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Cisco cuts fat

But will it be able to weather the downturn?

What a difference a year makes; we’ve heard the cliche a thousand times. Last year at this time, Cisco was the toast of a booming tech sector. It boasted of more than 60 acquisitions since 1993, a $555 billion market cap, and everyone’s consensus entrepreneur of the year — John Chambers. But News over the wire today has the company laying off 8,500 workers on the heels of a 3,000-worker layoff last month and two consecutive quarters of disappointing earnings results. The stock is down in the mid-teens and its market cap is down to merely $100 billion or so.

What happened?

It would be simplistic to say that the downturn is the only cause here because some tech companies of similar size have weathered the downturn fairly well, namely IBM and Microsoft. To me the root of the problem is in the way the company is managed. Specifically, it is managed as a growth-trumps-all company and that model has been proven flimsy as New Economy rules are exposed as naive. And Cisco has not grown in the traditional way–through research and development and finding new markets for its core products. It has primarily grown through acquisition. Growth through acquisition works great when the economy is going well, but companies need much more than that to weather downturns.

First and foremost, companies need solid, unified management structures that assimilate the different corporate cultures strung together through acquisition. Take IBM. In the early ’90s, it was a company in which the inmates were running the asylum. All these divisions sold against one another, stole each others “secrets” and generally acted like a bunch of fiefdoms with no central master. Enter Lou Gertsner, who unified all products into one consistent pitch (in some cases jettisoning those that did not fit the new world order) and simplified the sales and service processes. It took time, but IBM became a diversified company with one message: “We have a solution for every company, it’s just a matter of fitting one or more of our products to the clients’ needs.”

Cisco has acquired too many companies too fast to get them all to work as one entity. Acquisitions usually take a year or more for the acquired company to fit the mold. And when Cisco is acquiring dozens of companies a year, it can never act as one unit. To weather the downturn, Chambers needs to declare a 12-month moratorium on acquisitions. Fortunately, enough of his advisors agree, as the company has not acquired anyone in a couple of months.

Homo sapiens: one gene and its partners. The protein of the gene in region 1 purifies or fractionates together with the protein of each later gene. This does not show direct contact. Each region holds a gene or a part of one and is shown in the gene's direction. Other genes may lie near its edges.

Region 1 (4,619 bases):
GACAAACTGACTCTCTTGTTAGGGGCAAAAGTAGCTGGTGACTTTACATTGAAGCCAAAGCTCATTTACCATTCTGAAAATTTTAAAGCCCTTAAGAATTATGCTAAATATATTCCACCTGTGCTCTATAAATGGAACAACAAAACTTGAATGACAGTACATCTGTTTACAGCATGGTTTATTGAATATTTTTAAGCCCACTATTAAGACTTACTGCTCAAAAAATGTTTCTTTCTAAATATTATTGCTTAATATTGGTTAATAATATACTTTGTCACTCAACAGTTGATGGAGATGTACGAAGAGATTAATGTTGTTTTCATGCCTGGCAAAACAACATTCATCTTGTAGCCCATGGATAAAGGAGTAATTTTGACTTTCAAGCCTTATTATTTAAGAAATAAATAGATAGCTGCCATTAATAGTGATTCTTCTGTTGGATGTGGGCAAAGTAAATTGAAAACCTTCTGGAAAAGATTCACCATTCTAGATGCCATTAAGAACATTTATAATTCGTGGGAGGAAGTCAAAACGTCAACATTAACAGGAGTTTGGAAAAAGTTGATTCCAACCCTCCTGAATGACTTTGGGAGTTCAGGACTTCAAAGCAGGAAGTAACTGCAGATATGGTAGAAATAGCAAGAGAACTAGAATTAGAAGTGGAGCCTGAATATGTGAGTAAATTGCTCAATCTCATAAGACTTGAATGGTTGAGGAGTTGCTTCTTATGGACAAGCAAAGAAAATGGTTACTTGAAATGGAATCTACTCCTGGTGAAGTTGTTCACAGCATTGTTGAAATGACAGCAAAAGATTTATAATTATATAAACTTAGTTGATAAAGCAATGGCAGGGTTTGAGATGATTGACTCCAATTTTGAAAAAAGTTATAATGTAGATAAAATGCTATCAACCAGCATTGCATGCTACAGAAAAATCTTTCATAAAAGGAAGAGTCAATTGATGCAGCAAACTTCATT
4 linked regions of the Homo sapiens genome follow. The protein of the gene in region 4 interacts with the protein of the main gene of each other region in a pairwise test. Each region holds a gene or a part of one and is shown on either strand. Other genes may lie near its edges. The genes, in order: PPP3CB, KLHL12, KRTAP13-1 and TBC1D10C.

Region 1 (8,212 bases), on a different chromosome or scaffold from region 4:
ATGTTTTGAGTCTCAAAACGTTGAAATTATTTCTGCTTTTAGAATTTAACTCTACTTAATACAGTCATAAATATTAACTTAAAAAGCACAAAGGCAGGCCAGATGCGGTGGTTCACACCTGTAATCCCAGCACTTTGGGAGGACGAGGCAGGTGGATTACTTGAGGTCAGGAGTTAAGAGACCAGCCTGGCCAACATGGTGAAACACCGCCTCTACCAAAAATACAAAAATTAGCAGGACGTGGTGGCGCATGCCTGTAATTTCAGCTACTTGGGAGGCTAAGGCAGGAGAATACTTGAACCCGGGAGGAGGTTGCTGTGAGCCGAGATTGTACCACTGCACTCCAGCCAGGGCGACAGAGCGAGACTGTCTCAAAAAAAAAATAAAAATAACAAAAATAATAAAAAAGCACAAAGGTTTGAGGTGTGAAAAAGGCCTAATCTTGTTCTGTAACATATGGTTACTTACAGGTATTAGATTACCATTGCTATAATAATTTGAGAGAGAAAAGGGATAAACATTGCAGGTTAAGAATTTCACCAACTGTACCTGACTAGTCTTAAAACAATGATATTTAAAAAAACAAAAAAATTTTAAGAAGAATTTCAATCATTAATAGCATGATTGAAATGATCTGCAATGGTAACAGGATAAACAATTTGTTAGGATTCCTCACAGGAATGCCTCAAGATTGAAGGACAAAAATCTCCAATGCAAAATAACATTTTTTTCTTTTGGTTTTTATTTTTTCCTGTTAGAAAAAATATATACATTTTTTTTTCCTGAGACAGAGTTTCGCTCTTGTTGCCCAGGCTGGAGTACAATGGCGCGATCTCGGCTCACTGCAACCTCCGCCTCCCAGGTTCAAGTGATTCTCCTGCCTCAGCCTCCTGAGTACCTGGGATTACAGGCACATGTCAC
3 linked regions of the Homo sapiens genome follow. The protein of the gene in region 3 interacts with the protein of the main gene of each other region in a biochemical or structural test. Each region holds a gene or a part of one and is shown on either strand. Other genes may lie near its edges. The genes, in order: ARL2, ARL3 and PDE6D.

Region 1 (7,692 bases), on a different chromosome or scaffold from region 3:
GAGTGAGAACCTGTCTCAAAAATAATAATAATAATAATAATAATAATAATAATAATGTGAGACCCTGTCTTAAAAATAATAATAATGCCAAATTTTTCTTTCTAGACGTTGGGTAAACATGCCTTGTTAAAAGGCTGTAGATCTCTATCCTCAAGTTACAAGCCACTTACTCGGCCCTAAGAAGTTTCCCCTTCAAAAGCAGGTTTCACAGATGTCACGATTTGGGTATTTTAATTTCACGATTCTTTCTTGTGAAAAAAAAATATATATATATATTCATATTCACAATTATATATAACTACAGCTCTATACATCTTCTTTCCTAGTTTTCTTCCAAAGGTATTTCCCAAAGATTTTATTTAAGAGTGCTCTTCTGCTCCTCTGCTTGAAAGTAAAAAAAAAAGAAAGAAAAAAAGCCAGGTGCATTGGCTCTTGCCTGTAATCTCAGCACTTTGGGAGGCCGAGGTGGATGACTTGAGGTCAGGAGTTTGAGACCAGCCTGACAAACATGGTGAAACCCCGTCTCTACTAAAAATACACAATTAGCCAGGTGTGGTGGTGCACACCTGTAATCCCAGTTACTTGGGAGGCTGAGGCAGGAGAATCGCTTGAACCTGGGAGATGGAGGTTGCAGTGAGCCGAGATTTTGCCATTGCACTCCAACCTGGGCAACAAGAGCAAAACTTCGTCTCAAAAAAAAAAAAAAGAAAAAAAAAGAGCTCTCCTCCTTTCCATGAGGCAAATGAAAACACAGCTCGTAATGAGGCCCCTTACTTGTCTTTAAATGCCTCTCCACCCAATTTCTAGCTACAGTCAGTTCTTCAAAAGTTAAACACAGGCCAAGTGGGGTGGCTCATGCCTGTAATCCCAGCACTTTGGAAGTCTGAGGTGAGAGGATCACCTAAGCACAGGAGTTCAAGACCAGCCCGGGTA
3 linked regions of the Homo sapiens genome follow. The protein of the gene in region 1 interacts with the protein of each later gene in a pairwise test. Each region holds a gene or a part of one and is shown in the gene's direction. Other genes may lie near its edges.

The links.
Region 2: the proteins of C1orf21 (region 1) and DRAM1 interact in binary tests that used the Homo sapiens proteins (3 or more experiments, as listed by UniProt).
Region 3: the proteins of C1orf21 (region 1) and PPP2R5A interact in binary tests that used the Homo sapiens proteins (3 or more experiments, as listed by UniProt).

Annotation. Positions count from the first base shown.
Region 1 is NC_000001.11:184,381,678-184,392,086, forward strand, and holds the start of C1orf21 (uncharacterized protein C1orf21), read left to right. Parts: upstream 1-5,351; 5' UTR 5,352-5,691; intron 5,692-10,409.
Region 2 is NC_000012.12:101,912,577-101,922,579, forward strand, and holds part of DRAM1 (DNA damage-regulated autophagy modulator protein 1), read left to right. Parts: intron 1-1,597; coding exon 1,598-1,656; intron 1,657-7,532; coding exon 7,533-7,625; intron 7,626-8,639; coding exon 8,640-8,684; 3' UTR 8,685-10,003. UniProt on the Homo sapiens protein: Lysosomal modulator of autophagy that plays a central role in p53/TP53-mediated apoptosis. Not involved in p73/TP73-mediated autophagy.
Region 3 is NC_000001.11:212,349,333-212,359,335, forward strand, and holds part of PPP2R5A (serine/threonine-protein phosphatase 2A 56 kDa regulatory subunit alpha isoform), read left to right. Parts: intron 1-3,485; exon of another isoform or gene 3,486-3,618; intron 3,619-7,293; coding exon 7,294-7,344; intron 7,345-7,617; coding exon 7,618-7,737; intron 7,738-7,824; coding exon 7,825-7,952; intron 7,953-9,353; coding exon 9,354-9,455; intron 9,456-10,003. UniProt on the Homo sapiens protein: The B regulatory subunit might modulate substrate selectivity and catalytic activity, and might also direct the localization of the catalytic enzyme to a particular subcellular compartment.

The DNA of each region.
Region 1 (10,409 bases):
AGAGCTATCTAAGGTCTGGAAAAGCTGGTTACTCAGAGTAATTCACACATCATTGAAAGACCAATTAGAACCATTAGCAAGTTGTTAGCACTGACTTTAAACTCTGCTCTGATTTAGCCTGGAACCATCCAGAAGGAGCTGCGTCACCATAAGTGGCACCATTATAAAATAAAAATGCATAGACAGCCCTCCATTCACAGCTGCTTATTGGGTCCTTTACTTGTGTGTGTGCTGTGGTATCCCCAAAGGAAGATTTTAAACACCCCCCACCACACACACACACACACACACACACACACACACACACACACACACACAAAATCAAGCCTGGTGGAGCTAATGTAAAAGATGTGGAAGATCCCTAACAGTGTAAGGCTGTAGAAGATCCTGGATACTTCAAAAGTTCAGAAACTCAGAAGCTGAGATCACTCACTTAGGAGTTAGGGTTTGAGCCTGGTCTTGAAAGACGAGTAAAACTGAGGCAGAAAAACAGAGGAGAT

Secondly, because most of Cisco’s products were developed by small firms that later became part of the empire, it has never had much need of its own R&D. This has one very bad consequence: Without a clear R&D focus, acquisitions don’t always make sense. A company needs to have an R&D direction in order to adequately assess whether an acquisition is a good fit or if it’s too far afield. Cisco’s strategy resembles the aggressive growth fund managers: Buy lots of small-cap companies and hope half of them pay off big. This works in a strong economy but, as my 401K account (which relied too heavily on aggressive growth funds) will attest, it’s brutal in the midst of a downturn, when small-cap mortality rates soar.

The result is a disorganized blend of everything under the sun related to Internet technology. In order for Cisco to weather the downturn, it will have to develop an R&D focus and lop off divisions that don’t fit that focus. Instead what we’re seeing is lay-offs that thin out all of its many divisions, whether they fit the mold or not. Unless we see some fairly drastic change over there, I don’t like Cisco’s stock until the downturn subsides.

Editorial Director James Mathewson also writes a monthly Stocks column for ComputerUser magazine.

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